Blog Posts for November 2011 Blog Salon 2

My November Thanks

Posted by Valerie Beaman, Nov 18, 2011 0 comments

What a great look into the future of the arts and business partnerships!

Thanks to our bloggers Neil McKenzie, Bruce Whitacre, Tom Tresser, John Eger, Krista Lang Blackwood, Donald Brinkman, Kelly Lamb Pollock, Christine Harris, Mary Wright, Janet Brown, Jim Sparrow, Nancy Glaze, Michael Gold, Michelle Mann, Giovanni Schiuma, Michael Wilkerson, Sahar Javedani, and Emily Peck for writing such thoughtful and provocative pieces!

Thanks are also due to all the other commentators, Tweeters, and Facebook friends.

There were so many insightful blogs this week.

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Inside Arts Based Interventions

Posted by Michael Gold, Nov 18, 2011 2 comments

Michael Gold

Michael Gold

For any individual or culture to change it has to want to change.

Arts based interventions that have the potential to affect real change are engaged when someone inside the corporate culture sees the need and the potential. It is essential that such interventions be very carefully designed.

There must be a thorough and agreed upon understanding of the client’s “pain” and how an art based intervention can be applied to catalyze that pain into specific productive results. A good starting place for practitioners is Giovanni Schuima’s book The Value of Arts for Business.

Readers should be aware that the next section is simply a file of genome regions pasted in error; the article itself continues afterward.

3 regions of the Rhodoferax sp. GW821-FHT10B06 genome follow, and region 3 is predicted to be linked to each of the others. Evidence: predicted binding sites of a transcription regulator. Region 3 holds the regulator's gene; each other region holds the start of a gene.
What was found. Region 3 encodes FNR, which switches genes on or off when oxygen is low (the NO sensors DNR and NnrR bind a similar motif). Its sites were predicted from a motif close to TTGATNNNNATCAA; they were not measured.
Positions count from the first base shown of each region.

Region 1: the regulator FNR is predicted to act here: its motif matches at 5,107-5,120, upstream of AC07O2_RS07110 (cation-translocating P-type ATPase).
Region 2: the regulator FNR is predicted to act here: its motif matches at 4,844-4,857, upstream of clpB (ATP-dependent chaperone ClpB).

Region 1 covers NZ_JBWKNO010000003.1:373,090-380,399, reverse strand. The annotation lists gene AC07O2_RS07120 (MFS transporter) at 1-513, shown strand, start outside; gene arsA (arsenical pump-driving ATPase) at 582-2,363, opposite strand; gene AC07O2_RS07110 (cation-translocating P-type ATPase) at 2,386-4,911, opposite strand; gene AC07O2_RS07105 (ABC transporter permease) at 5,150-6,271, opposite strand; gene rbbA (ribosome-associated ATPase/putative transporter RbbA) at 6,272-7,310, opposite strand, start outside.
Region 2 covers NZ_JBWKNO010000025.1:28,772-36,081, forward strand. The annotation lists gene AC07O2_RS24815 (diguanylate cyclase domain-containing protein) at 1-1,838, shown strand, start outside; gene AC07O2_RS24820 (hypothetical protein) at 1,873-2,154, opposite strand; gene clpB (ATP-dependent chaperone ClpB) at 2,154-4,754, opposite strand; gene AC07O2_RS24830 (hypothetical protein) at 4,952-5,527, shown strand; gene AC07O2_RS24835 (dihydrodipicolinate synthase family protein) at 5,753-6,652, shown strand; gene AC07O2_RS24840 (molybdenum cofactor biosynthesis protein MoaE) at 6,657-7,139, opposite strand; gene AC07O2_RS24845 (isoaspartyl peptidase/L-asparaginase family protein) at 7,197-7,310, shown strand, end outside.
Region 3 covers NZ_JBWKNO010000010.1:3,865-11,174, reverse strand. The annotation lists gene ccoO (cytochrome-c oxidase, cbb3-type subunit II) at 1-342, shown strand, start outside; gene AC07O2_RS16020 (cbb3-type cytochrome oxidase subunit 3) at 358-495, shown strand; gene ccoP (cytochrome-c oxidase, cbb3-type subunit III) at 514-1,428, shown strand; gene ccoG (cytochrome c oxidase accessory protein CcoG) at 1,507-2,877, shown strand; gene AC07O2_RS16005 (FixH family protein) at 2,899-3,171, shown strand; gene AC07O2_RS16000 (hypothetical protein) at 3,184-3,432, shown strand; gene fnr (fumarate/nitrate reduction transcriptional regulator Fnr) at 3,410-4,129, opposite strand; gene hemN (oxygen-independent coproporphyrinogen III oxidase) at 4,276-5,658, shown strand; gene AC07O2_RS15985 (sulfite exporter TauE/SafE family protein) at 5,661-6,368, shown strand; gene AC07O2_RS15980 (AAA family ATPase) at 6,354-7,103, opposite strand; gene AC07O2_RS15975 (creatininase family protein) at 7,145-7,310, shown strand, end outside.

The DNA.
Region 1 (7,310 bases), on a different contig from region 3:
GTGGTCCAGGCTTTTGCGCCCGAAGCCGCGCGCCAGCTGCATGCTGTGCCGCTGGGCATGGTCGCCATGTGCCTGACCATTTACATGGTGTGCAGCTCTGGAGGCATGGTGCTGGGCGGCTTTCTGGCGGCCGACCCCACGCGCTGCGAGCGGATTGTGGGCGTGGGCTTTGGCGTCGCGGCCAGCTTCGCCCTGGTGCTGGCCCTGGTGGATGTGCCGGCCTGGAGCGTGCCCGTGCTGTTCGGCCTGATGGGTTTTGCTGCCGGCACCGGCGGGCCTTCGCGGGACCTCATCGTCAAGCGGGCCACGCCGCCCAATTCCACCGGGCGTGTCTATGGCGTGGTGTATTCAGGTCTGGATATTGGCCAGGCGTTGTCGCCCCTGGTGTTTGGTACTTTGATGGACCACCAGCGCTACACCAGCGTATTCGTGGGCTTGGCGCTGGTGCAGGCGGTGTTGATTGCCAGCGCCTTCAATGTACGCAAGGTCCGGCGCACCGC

The only thing that will convince corporate interests that its management needs the resource of the artistic perspective is word of mouth based on experiential results. One cannot blame Chief Learning Officers and CEOs for being skeptical.

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Linking Creative Education & Talent Development

Posted by Ms. Christine Harris, Nov 18, 2011 1 comment

Christine Harris

You see more and more reports indicating that creativity is a critical issue facing our world -- and that there is a serious lack of it throughout the business environment.

No wonder we celebrate and even venerate the life of Steve Jobs because he demonstrated a heart and soul connection to his personal creativity that we don’t see too many other places, and many of us feel is missing within our own lives.

So -- you would think with all of this concern about our ‘creative capital’ we would be increasing our commitment to arts education, not pulling further away from it, right? What is wrong with this picture?

I think we have both a communication issue as well as an outcomes issue.

First, the  communication issue is that despite decades of research showing the positive personal and academic impact of arts education, we haven’t moved the needle in terms of school curriculum strategy, educational budgets, or civic and corporate commitment. So, let’s stop using the same language because no one has been seriously listening for years.

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Fort Wayne: Integrating the Arts Through Practice

Posted by Jim Sparrow, Nov 18, 2011 0 comments

Jim Sparrow

In Fort Wayne, IN, the arts are an active part of the downtown redevelopment. One of the anchors to this involvement is the new Auer Center for Arts and Culture, which is aligned with our vision of integrated partnerships.